I was re-engaging with something that I had been out of the loop of. I mean, I’d gone off to Wyoming for seventeen years where I’d been a cattle rancher. And yeah, I’d been writing Grateful Dead songs on the side but I actually didn’t feel myself to be at the core of that movement or any kind of countercultural movement… and I very much felt like I was re-engaging what seemed to be my life’s work that night, meeting those guys and becoming part of whatever it was that you were up to.

Read more “J.P. Barlow Remembers… US? Interview About MONDO 2000 (Reality Hackers, High Frontiers)”

Zach Leary Remembers Timothy Leary’s Final Years

Interview by R.U. Sirius

Zach Leary is the host of both the “It’s All Happening with Zach Leary” podcast and “The MAPS Podcast.” They have helped to cement him as one of the most thought provoking podcasters in the cultural philosophy genre of podcasting. He’s also a blogger/writer, a futurist, spiritualist, a technology consultant and sociocultural theorist.

Raised from a young age by Timothy Leary and his mother Barbara Leary, Zach had the ultimate front row seat to Dr. Tim’s later years. I’m excited to have him share some of his memories and thoughts with us about Dr. Leary’s final years as he was dying from prostate cancer.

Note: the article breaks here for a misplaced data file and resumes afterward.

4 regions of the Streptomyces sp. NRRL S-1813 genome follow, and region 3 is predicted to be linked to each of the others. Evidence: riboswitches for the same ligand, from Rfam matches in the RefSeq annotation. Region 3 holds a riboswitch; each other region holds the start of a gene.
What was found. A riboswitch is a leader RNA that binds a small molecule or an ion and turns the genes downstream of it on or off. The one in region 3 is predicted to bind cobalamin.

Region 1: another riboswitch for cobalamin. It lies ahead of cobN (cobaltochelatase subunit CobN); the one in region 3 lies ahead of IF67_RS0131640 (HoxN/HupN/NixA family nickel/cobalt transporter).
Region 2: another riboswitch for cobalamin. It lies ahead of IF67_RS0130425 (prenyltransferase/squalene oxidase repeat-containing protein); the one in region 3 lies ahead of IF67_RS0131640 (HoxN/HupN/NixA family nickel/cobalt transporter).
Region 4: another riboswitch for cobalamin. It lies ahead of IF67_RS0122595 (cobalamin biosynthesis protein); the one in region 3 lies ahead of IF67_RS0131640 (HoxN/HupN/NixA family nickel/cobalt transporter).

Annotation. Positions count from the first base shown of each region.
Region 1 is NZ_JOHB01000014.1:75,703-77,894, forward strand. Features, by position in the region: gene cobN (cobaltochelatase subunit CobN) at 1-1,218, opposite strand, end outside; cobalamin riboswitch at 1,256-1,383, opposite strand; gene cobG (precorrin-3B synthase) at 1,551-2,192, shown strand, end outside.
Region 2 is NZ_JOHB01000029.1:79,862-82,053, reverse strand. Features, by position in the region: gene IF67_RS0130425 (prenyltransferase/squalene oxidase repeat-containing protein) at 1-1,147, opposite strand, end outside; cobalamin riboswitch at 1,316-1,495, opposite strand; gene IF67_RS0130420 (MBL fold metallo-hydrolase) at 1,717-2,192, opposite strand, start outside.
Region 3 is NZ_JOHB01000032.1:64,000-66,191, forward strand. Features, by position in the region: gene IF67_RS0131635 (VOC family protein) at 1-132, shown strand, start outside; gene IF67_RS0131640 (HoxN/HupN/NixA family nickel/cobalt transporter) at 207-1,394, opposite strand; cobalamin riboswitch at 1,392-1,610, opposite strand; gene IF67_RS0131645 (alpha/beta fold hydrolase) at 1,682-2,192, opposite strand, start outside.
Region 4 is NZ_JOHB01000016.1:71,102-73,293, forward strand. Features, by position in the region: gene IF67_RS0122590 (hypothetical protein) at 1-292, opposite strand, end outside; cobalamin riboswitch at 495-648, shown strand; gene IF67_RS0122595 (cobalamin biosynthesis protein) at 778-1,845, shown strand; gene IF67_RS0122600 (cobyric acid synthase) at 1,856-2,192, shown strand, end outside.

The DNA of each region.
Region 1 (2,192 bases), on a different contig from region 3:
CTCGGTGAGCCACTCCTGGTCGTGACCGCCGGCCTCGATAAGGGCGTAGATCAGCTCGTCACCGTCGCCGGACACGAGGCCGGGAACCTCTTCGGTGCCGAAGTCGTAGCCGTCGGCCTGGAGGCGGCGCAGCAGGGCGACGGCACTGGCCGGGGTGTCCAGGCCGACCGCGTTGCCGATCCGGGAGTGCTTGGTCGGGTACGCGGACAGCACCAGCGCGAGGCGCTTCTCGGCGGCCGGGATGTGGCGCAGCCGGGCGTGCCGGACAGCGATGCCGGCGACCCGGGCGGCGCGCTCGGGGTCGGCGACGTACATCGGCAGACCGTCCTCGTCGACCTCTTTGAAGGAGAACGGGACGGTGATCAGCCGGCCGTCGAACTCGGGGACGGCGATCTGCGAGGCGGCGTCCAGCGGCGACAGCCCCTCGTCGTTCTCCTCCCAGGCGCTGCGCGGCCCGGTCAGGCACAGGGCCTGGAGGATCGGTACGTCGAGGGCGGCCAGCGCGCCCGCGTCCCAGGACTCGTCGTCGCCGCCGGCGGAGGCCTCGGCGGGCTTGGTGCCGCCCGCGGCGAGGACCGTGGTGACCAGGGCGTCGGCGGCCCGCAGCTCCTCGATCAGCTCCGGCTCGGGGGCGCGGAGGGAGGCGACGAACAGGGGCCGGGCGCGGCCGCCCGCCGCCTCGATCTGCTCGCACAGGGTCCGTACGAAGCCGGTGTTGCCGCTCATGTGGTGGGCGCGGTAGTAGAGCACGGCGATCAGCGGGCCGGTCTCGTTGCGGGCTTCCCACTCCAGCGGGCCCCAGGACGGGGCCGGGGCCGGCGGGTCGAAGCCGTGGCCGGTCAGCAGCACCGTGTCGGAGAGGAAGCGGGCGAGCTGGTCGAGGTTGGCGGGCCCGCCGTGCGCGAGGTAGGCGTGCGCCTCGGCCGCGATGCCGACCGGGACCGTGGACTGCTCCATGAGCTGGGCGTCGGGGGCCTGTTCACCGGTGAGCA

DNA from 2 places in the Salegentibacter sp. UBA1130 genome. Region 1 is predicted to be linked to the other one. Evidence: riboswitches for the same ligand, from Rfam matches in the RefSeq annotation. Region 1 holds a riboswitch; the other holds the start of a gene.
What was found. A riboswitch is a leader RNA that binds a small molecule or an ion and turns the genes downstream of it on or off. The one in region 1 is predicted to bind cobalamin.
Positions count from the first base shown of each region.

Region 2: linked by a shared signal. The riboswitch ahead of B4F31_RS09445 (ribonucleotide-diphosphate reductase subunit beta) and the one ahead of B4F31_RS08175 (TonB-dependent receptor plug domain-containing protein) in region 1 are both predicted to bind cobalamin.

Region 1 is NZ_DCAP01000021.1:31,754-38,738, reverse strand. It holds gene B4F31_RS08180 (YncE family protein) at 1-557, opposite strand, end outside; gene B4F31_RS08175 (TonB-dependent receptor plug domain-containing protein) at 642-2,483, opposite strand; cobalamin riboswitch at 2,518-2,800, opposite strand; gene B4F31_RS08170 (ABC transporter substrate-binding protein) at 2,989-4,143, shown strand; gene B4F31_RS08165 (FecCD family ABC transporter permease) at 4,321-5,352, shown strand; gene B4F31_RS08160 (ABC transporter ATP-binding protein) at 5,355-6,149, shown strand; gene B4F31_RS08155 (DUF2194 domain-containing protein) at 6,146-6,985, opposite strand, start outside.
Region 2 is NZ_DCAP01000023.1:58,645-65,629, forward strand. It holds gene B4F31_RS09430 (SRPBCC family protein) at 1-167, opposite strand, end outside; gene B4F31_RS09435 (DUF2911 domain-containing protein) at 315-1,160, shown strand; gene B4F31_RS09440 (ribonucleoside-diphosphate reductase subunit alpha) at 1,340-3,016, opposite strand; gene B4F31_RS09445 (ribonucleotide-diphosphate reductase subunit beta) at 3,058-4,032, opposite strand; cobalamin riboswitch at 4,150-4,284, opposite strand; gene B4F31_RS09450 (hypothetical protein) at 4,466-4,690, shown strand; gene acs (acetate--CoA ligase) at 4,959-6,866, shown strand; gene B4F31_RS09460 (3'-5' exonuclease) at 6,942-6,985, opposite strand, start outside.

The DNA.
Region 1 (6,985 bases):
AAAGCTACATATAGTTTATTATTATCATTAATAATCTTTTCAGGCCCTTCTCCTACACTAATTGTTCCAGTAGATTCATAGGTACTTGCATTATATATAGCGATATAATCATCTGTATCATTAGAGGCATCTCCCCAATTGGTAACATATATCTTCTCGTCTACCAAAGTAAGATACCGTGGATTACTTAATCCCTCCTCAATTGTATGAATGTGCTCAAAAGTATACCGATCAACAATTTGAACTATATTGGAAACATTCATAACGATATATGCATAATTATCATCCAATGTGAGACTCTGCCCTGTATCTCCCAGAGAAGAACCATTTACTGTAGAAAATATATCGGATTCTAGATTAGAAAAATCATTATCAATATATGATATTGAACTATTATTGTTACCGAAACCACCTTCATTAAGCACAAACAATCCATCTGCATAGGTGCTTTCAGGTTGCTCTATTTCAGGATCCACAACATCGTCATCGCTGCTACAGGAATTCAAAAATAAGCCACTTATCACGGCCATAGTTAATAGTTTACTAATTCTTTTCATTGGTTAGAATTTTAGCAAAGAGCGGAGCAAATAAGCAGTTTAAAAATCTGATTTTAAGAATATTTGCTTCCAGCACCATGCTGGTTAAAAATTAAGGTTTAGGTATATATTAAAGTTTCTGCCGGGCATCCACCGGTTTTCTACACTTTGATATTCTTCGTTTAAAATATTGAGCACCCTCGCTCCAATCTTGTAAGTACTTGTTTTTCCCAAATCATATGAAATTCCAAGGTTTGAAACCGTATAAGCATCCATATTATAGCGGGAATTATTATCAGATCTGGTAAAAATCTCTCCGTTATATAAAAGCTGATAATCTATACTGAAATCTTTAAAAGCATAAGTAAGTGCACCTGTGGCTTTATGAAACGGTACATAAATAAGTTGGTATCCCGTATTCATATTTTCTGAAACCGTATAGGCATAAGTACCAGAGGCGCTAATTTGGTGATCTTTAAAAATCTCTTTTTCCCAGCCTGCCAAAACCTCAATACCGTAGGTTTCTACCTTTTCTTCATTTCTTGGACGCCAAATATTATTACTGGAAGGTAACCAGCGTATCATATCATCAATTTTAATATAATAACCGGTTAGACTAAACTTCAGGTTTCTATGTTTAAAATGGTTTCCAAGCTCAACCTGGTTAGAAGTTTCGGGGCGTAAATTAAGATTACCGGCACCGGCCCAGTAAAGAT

R.U. Sirius: Was there any sign of illness that you were aware of before your stepdad got his diagnosis of prostate cancer? Anything you can tell us about this?

Zach Leary: Looking back on it, it becomes much easier to connect the dots and to make sense of what went on with his sickness and physical deterioration. Before the actual cancer diagnosis occurred, he expressed to me many times how he was brokenhearted and dejected that Barbara (Zach’s mother, Tim’s wife) had left him. I remember one night less than six months after she left where he confessed that he felt a sense of completion and a loss of a will to live. He simply had so many personal heartbreaks in his life that eventually caught up to him. I suspect from that point forward, he let his personal state of mind effect his physical one. He started to get old fast, so by the time the actual diagnosis happened, it didn’t feel terribly out of place. To me it felt like it might have even been what he wanted.